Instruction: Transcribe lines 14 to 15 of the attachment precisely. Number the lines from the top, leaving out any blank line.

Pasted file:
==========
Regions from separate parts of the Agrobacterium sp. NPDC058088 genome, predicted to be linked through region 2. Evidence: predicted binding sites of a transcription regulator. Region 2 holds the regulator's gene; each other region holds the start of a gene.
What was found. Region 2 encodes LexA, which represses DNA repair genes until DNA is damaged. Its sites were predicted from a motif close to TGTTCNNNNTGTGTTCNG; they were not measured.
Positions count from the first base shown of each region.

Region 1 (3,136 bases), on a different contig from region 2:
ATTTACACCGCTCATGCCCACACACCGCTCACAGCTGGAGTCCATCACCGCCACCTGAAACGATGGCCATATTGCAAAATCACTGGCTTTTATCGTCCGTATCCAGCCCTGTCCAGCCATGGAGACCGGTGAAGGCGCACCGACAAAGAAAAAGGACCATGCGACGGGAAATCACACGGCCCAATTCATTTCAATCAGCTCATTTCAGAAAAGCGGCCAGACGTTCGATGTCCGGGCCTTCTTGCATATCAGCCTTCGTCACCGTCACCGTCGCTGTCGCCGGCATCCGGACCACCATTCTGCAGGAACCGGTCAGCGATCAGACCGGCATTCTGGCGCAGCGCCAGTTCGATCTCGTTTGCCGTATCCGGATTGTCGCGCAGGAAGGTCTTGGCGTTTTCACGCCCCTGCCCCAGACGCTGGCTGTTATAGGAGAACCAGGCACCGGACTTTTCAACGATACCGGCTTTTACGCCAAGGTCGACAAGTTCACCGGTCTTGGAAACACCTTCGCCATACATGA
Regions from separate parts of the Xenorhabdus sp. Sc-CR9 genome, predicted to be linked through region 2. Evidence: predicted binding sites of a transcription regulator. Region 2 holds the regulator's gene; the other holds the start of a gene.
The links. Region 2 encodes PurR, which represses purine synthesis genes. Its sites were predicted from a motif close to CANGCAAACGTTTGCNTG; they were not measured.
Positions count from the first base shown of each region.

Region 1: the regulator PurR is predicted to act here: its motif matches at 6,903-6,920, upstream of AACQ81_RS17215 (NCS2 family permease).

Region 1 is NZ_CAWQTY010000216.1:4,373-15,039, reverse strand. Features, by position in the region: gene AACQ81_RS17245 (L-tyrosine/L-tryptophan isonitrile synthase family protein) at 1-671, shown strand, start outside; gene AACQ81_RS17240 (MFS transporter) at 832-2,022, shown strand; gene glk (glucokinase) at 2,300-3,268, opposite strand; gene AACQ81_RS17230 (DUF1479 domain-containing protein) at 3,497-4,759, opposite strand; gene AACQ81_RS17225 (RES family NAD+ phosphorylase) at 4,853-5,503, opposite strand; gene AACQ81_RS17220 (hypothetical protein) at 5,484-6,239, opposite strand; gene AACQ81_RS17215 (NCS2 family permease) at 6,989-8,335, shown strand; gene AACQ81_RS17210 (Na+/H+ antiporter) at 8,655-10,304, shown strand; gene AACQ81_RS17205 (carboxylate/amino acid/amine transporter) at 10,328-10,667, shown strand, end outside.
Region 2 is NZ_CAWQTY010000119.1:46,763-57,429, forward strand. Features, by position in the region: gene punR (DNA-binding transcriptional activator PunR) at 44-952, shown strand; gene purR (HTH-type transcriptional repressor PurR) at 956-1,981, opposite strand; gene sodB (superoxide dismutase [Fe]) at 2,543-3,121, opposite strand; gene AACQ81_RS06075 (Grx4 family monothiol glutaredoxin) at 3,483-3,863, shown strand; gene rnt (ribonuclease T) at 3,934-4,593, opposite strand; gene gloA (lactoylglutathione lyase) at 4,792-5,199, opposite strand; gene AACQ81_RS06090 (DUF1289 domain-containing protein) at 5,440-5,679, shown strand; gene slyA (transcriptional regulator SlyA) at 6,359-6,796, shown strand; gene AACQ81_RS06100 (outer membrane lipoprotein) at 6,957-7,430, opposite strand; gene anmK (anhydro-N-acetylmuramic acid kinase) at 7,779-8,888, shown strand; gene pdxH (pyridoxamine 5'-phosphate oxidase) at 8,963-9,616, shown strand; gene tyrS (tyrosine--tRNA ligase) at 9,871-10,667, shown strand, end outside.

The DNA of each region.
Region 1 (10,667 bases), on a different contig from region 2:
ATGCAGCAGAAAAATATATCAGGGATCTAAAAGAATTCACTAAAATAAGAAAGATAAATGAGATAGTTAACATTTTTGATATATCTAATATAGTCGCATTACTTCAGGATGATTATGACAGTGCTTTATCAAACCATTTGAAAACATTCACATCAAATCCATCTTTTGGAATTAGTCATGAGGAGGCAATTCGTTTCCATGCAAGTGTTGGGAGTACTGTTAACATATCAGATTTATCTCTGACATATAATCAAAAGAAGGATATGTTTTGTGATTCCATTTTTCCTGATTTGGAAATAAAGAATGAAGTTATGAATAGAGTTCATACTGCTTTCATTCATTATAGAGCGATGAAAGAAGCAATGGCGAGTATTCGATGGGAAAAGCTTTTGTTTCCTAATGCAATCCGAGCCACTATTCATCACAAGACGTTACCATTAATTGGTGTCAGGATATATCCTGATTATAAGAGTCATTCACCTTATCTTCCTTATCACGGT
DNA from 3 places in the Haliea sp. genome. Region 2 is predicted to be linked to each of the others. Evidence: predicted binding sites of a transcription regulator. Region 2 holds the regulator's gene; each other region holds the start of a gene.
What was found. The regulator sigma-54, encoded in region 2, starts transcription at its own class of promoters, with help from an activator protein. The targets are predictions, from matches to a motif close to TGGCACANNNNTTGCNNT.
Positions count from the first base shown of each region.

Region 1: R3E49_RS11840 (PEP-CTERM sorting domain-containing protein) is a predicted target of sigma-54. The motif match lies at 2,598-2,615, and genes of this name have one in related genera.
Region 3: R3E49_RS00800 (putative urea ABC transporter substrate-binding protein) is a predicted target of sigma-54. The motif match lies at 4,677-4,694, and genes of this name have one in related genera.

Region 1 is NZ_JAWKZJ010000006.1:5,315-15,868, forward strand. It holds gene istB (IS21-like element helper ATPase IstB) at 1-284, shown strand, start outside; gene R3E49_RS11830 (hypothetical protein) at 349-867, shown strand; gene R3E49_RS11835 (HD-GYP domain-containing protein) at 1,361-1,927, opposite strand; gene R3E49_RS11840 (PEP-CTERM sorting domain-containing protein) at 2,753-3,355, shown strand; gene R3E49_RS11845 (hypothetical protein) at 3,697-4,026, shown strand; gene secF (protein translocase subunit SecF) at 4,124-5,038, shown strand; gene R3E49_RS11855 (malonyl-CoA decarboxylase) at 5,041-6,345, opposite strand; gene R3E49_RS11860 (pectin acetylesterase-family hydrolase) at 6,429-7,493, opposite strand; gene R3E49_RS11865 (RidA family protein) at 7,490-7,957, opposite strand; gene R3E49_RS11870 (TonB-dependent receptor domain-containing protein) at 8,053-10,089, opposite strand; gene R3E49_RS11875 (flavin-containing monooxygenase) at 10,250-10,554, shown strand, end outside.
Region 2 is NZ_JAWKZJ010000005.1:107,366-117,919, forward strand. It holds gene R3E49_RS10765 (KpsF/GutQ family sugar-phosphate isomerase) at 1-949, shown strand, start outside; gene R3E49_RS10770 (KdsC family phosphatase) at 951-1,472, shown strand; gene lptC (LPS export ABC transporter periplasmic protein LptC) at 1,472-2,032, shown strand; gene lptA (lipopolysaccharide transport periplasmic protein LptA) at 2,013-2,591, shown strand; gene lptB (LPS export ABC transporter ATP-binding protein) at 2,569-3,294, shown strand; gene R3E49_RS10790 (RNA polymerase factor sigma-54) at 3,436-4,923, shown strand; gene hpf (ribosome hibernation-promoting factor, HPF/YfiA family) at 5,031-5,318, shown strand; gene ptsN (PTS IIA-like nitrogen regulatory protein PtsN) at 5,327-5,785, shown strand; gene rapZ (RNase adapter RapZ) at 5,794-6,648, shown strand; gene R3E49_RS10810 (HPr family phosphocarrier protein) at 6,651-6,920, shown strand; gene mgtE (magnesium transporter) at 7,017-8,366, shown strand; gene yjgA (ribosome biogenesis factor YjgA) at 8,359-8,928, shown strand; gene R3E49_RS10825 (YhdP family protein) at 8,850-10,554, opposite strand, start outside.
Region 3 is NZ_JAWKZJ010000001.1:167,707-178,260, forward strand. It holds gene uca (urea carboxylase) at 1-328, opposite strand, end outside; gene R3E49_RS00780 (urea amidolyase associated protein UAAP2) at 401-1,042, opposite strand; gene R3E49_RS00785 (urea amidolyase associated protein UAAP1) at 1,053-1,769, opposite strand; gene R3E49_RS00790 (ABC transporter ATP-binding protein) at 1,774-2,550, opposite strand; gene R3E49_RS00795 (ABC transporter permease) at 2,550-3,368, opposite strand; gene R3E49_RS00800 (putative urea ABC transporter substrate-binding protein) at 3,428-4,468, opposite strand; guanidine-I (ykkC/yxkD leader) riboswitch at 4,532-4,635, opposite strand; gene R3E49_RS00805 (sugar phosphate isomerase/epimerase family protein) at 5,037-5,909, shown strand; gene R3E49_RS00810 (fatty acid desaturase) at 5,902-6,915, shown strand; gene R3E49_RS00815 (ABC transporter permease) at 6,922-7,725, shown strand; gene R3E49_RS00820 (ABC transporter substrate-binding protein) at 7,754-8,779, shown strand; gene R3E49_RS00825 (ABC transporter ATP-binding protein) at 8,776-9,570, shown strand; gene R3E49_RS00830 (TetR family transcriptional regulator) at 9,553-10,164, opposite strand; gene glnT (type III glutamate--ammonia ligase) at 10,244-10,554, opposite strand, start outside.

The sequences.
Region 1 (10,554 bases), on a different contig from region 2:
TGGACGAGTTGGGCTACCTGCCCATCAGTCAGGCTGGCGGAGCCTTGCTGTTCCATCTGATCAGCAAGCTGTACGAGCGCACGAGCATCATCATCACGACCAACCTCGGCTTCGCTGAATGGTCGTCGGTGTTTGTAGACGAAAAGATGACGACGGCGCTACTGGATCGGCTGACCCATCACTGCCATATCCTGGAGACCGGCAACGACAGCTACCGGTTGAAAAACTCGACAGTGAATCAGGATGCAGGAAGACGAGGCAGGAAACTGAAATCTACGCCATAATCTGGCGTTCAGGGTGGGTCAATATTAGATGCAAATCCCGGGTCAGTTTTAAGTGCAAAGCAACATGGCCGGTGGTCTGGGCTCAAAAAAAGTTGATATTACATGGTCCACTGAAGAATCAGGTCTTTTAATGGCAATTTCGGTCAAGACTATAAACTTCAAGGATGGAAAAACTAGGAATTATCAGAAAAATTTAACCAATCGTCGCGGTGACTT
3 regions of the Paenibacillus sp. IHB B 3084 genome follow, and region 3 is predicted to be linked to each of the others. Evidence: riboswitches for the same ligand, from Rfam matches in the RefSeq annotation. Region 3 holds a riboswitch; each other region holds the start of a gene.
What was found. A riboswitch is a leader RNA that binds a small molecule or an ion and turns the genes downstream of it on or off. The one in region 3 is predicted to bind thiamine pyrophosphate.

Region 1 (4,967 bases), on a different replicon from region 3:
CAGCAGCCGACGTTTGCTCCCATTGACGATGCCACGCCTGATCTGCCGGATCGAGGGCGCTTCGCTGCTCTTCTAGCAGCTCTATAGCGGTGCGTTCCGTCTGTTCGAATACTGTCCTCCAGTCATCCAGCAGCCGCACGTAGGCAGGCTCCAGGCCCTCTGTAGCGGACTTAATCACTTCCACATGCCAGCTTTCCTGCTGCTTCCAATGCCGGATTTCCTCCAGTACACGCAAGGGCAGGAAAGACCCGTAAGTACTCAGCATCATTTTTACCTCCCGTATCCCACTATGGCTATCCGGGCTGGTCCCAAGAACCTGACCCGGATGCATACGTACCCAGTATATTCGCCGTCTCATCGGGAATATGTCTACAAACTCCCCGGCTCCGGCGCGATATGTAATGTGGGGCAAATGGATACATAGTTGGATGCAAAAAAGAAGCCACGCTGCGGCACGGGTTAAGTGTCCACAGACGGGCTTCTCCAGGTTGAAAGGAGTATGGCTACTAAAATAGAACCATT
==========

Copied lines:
ATGCAGCAGAAAAATATATCAGGGATCTAAAAGAATTCACTAAAATAAGAAAGATAAATGAGATAGTTAACATTTTTGATATATCTAATATAGTCGCATTACTTCAGGATGATTATGACAGTGCTTTATCAAACCATTTGAAAACATTCACATCAAATCCATCTTTTGGAATTAGTCATGAGGAGGCAATTCGTTTCCATGCAAGTGTTGGGAGTACTGTTAACATATCAGATTTATCTCTGACATATAATCAAAAGAAGGATATGTTTTGTGATTCCATTTTTCCTGATTTGGAAATAAAGAATGAAGTTATGAATAGAGTTCATACTGCTTTCATTCATTATAGAGCGATGAAAGAAGCAATGGCGAGTATTCGATGGGAAAAGCTTTTGTTTCCTAATGCAATCCGAGCCACTATTCATCACAAGACGTTACCATTAATTGGTGTCAGGATATATCCTGATTATAAGAGTCATTCACCTTATCTTCCTTATCACGGT
DNA from 3 places in the Haliea sp. genome. Region 2 is predicted to be linked to each of the others. Evidence: predicted binding sites of a transcription regulator. Region 2 holds the regulator's gene; each other region holds the start of a gene.